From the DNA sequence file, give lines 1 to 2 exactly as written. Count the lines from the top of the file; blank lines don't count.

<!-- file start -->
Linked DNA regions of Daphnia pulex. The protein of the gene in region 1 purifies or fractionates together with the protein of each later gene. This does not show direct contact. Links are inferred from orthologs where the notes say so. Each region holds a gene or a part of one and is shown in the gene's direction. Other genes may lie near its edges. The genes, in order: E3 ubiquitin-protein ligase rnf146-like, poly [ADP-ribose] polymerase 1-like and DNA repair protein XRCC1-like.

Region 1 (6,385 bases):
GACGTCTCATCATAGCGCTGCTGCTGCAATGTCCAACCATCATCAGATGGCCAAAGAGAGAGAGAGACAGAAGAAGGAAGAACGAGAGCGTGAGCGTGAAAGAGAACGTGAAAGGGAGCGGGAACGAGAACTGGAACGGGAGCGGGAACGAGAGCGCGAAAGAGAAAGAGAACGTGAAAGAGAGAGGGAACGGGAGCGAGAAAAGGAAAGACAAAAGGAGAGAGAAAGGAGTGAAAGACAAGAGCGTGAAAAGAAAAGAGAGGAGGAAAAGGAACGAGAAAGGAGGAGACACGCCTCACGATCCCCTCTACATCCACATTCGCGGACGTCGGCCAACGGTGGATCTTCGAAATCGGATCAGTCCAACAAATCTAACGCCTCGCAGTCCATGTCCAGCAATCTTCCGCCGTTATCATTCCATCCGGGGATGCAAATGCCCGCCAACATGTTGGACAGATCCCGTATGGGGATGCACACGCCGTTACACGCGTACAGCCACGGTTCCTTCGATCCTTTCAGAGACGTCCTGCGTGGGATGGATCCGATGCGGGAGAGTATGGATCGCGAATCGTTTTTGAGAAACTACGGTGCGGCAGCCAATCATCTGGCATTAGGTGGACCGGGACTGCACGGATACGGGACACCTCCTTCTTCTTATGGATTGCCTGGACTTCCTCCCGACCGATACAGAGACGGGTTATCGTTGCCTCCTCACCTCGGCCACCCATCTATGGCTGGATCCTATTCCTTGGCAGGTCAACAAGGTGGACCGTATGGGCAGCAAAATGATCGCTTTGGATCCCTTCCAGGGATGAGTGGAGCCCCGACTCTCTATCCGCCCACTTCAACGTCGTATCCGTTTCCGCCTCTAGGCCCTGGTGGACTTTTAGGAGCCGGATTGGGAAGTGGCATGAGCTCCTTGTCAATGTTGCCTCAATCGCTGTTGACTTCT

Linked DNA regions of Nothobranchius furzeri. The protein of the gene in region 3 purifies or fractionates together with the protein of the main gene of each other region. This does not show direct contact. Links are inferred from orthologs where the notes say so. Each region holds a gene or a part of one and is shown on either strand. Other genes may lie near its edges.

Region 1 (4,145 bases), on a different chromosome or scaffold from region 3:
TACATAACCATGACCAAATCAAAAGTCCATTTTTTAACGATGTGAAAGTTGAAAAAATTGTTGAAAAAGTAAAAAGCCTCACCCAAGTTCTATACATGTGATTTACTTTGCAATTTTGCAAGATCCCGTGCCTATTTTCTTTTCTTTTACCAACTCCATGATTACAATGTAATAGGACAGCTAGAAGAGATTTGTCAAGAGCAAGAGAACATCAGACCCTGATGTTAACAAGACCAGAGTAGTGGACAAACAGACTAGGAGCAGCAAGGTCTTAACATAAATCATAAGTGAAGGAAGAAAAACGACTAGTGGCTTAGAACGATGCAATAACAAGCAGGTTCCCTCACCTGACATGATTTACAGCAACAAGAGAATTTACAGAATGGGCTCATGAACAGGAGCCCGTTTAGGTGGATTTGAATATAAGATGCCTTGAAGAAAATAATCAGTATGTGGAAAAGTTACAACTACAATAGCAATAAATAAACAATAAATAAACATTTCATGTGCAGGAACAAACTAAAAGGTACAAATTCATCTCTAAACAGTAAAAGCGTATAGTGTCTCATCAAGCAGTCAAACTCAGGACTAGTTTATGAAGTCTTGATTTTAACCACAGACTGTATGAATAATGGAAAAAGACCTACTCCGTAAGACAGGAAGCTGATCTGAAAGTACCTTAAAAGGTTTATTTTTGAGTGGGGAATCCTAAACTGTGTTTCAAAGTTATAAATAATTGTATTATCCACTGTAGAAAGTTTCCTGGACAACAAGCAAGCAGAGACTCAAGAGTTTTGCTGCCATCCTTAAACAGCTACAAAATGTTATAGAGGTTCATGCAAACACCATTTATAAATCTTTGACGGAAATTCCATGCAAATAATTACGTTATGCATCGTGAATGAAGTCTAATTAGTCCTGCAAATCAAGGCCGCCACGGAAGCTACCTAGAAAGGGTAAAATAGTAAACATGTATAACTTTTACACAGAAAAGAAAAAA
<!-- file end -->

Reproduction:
Linked DNA regions of Daphnia pulex. The protein of the gene in region 1 purifies or fractionates together with the protein of each later gene. This does not show direct contact. Links are inferred from orthologs where the notes say so. Each region holds a gene or a part of one and is shown in the gene's direction. Other genes may lie near its edges. The genes, in order: E3 ubiquitin-protein ligase rnf146-like, poly [ADP-ribose] polymerase 1-like and DNA repair protein XRCC1-like.

Region 1 (6,385 bases):